PrecessX for Macintosh OSX
Precession of the equinoxes, pole, and celestial sphere

PrecessX is a Macintosh OSX program which performs luni-solar-planetary precession of celestial coordinates according to the rotation matrices defined in Green's 'Spherical Astronomy' and the 'Astronomical Almanac'. Nutation is not performed. Celestial objects at coordinates for epoch J2000 can be precessed to any date. For example, here is the precessional path of the Vernal equinox from the years 2000 to 22500, during which this point makes one complete circuit about the celestial sphere:

Here is the precessional path of the Earth's north pole from the years 2000 to 23500, during which this point makes one complete circuit about the pole of the ecliptic:

Here is the precessional path of the star Thuban (Alpha Draconis) from the years 5000 BC to 2000 AD. The maximum declination of this star (89d 54m 10s) occurs at about 2800 BC, at which time it was the Earth's northern 'pole star':

It has been suggested that the Great Pyramid of Khufu was constructed to be aligned with this star when it was the pole star. See the following sites (or do a Google search on 'Thuban pyramid') for more info:

After making one revolution about the ecliptic pole, the Earth's pole appears to flip over several times, and then chaotically pass through every point in the celestial sphere. The following images show the path of polar orientation from 2000 to 23500, 30000, 40000, 50000, 100000, and 200000 years:

Whether or not this will actually happen (and therefore also happened in the past) is a matter of speculation, since there are no human astronomical records from the equivalent dates in the past. However, the extreme behavior of the pole is probably due to the underlying equations for the 3 precession angles zeta, z, and theta, which are third degree polynomials in Julian centuries, and thus go to infinity outside of a near-linear range in which they are accurate (about +/- 1 polar revolution):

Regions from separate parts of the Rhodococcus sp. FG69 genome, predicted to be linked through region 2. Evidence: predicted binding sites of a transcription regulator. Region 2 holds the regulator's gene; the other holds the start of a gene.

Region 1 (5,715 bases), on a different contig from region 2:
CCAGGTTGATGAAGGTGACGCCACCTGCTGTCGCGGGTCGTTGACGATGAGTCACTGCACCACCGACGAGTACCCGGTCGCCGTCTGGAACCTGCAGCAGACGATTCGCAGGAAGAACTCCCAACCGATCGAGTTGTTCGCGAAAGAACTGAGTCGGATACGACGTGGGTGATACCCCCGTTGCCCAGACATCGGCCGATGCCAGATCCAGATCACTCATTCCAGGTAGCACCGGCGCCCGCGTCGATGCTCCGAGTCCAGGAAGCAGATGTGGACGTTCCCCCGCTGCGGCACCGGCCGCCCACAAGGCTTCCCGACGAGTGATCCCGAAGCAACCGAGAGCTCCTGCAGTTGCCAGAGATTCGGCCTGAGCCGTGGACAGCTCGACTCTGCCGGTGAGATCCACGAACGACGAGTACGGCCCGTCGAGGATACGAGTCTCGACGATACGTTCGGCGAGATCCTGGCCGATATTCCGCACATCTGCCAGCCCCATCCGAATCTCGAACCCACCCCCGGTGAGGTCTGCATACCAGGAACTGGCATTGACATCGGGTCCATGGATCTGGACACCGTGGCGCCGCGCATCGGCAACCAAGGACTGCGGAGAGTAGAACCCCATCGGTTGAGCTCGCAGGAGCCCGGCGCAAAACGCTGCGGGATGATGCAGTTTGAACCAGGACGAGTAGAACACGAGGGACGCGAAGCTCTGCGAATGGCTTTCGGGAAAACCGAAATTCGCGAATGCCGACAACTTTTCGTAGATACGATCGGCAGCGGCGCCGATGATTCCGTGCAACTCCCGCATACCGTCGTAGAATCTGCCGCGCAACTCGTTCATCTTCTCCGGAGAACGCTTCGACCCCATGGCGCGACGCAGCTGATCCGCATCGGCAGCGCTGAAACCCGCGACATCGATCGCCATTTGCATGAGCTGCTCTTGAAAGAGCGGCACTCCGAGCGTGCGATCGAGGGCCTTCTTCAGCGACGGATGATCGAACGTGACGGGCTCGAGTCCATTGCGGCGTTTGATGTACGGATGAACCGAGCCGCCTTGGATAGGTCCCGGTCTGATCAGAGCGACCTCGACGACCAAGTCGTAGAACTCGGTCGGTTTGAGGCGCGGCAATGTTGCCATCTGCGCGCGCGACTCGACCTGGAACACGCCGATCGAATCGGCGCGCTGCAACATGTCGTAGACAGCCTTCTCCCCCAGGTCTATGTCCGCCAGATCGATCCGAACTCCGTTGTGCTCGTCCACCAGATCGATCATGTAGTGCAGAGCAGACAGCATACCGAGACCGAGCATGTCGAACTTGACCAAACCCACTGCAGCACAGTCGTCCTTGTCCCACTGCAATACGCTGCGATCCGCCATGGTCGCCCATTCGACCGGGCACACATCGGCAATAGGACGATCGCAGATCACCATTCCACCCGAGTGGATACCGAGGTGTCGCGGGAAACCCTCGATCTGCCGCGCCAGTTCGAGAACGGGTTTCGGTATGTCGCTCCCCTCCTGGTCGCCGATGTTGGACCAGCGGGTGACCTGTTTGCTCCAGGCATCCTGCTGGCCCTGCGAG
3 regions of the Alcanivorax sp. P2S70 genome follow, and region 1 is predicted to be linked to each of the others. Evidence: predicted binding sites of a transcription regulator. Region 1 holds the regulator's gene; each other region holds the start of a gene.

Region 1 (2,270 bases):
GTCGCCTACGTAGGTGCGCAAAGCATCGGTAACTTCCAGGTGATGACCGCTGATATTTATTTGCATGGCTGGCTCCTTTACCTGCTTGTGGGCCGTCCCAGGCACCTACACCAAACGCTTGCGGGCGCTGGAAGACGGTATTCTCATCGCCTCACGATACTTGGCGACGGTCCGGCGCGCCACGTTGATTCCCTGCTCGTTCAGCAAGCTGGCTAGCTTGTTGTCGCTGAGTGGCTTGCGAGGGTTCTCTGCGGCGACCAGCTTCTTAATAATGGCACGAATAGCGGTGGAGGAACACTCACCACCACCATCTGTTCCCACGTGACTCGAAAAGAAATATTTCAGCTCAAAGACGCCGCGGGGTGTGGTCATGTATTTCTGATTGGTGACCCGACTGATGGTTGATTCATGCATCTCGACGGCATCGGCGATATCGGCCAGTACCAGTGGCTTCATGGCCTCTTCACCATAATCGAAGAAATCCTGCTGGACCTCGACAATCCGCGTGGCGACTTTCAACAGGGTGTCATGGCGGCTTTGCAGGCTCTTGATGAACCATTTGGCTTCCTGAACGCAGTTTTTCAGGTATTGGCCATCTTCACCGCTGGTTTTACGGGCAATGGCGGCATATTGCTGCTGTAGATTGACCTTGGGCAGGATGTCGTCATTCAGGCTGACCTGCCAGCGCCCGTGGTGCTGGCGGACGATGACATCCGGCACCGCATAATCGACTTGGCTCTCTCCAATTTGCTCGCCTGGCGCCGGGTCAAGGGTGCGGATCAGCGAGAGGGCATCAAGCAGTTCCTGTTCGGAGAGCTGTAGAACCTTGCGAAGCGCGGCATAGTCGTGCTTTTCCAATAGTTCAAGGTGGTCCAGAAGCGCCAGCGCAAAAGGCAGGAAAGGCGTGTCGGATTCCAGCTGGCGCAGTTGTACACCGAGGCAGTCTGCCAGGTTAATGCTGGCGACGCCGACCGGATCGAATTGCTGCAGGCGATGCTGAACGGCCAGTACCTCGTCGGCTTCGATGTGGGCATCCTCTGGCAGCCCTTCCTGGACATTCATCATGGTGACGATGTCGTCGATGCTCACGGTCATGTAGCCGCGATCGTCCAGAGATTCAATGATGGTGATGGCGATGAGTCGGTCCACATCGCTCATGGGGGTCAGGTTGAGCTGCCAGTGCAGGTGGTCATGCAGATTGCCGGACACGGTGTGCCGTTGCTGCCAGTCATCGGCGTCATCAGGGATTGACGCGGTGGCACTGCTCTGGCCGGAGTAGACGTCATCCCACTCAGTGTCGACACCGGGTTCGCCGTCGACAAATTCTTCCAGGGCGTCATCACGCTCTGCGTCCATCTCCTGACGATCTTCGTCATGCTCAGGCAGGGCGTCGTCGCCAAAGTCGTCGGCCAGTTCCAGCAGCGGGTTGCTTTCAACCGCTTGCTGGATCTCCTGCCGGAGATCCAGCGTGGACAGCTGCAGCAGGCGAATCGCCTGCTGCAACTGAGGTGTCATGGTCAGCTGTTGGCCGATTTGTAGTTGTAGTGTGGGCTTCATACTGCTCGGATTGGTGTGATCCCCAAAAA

Nevertheless, the planetary astronomer J. Kelly Beatty, in a talk given at Stanford University in the early 1990's, suggested that the Earth's pole undergoes exactly this chaotic motion, but on a much longer time scale. As a demonstration, he played with a gyroscope on the end of a string. While he held the string still, the gyroscope precessed in a regular periodic manner according to the torque exerted on it by gravity. However, when he moved his hand in a circular periodic path with a different period, the gyroscope began to pitch up and down --almost upside down-- in a very chaotic fashion. He suggested that the large size of the Earth's moon, and its orbital period, works to stabilize the Earth's polar precession so that it does not behave in this manner (and cause considerable climatic changes) during the period necessary for human life to evolve. It has also been suggested that Mars, due to the small sizes of its moons, is subjected to this chaotic motion, and this may be the reason why life did not evolve on that planet.

The PrecessX program can also show the positions of any number of stars at any time in past or future history. Here are the positions of some of the stars from the Yale Bright Star Catalog at 2000 AD and 2800 BC. The area of the circle used to display each star is based on its visual magnitude:

Here is detail of the night sky in the northern hemisphere at 2800 BC and 2000 AD, showing the polar shift from Thuban to Polaris (Alpha Ursa Minor). The 'big dipper' can be seen to the right of the pole at 2800 BC, and below the pole at 2000 AD:

© Sky Coyote 2004